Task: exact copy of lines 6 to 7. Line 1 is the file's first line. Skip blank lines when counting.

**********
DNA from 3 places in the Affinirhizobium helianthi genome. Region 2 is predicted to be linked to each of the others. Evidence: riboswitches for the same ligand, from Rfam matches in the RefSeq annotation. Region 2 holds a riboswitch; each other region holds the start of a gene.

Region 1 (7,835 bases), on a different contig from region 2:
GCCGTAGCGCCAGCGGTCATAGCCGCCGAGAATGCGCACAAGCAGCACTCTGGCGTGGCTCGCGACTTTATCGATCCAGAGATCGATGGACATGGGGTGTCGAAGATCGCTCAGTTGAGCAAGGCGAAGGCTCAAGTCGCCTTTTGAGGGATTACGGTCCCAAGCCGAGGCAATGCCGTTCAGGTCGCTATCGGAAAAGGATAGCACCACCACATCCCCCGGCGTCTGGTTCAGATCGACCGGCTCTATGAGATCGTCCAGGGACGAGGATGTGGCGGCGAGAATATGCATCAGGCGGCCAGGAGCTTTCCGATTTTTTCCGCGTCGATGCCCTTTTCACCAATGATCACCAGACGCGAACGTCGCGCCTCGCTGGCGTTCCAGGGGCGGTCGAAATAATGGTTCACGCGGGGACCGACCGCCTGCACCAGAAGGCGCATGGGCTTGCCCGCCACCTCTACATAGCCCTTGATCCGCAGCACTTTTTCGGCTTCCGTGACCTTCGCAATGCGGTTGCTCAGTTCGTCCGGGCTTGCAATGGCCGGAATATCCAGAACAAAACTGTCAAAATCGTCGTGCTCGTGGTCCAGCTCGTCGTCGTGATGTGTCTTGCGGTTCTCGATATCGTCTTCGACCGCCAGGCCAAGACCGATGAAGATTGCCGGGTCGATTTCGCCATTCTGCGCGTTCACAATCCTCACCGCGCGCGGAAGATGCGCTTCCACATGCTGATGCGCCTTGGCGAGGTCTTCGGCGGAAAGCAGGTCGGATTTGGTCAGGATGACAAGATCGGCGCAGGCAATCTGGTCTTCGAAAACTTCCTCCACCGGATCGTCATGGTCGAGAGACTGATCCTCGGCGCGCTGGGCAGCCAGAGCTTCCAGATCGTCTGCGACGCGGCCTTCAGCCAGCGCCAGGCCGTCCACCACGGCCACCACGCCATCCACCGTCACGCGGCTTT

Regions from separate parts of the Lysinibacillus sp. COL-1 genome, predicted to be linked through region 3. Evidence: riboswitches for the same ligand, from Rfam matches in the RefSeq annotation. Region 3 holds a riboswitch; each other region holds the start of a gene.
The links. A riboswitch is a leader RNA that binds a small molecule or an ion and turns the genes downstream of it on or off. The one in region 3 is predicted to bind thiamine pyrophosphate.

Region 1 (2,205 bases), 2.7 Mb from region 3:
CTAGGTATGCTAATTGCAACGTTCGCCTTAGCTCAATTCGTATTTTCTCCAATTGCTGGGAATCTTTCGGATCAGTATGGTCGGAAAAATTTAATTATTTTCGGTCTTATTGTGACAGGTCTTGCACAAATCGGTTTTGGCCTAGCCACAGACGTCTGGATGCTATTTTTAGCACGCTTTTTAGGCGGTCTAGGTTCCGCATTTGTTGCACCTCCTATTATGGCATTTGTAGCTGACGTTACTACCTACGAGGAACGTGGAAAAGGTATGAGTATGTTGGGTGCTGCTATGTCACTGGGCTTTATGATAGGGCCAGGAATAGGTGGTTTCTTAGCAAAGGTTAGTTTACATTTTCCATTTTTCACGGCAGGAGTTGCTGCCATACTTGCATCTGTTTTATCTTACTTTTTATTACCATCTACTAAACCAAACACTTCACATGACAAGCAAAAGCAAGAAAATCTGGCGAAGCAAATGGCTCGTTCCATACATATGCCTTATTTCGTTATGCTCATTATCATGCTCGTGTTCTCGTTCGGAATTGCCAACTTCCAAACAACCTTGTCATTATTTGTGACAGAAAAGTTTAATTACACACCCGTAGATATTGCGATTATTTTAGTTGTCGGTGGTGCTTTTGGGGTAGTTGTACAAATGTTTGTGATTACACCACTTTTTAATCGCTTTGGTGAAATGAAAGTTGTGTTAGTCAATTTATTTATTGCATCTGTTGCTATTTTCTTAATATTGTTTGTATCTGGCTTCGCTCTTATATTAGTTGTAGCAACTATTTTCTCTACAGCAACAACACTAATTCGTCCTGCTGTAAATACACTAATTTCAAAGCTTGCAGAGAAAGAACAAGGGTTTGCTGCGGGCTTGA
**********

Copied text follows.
Region 1 (2,205 bases), 2.7 Mb from region 3:
CTAGGTATGCTAATTGCAACGTTCGCCTTAGCTCAATTCGTATTTTCTCCAATTGCTGGGAATCTTTCGGATCAGTATGGTCGGAAAAATTTAATTATTTTCGGTCTTATTGTGACAGGTCTTGCACAAATCGGTTTTGGCCTAGCCACAGACGTCTGGATGCTATTTTTAGCACGCTTTTTAGGCGGTCTAGGTTCCGCATTTGTTGCACCTCCTATTATGGCATTTGTAGCTGACGTTACTACCTACGAGGAACGTGGAAAAGGTATGAGTATGTTGGGTGCTGCTATGTCACTGGGCTTTATGATAGGGCCAGGAATAGGTGGTTTCTTAGCAAAGGTTAGTTTACATTTTCCATTTTTCACGGCAGGAGTTGCTGCCATACTTGCATCTGTTTTATCTTACTTTTTATTACCATCTACTAAACCAAACACTTCACATGACAAGCAAAAGCAAGAAAATCTGGCGAAGCAAATGGCTCGTTCCATACATATGCCTTATTTCGTTATGCTCATTATCATGCTCGTGTTCTCGTTCGGAATTGCCAACTTCCAAACAACCTTGTCATTATTTGTGACAGAAAAGTTTAATTACACACCCGTAGATATTGCGATTATTTTAGTTGTCGGTGGTGCTTTTGGGGTAGTTGTACAAATGTTTGTGATTACACCACTTTTTAATCGCTTTGGTGAAATGAAAGTTGTGTTAGTCAATTTATTTATTGCATCTGTTGCTATTTTCTTAATATTGTTTGTATCTGGCTTCGCTCTTATATTAGTTGTAGCAACTATTTTCTCTACAGCAACAACACTAATTCGTCCTGCTGTAAATACACTAATTTCAAAGCTTGCAGAGAAAGAACAAGGGTTTGCTGCGGGCTTGA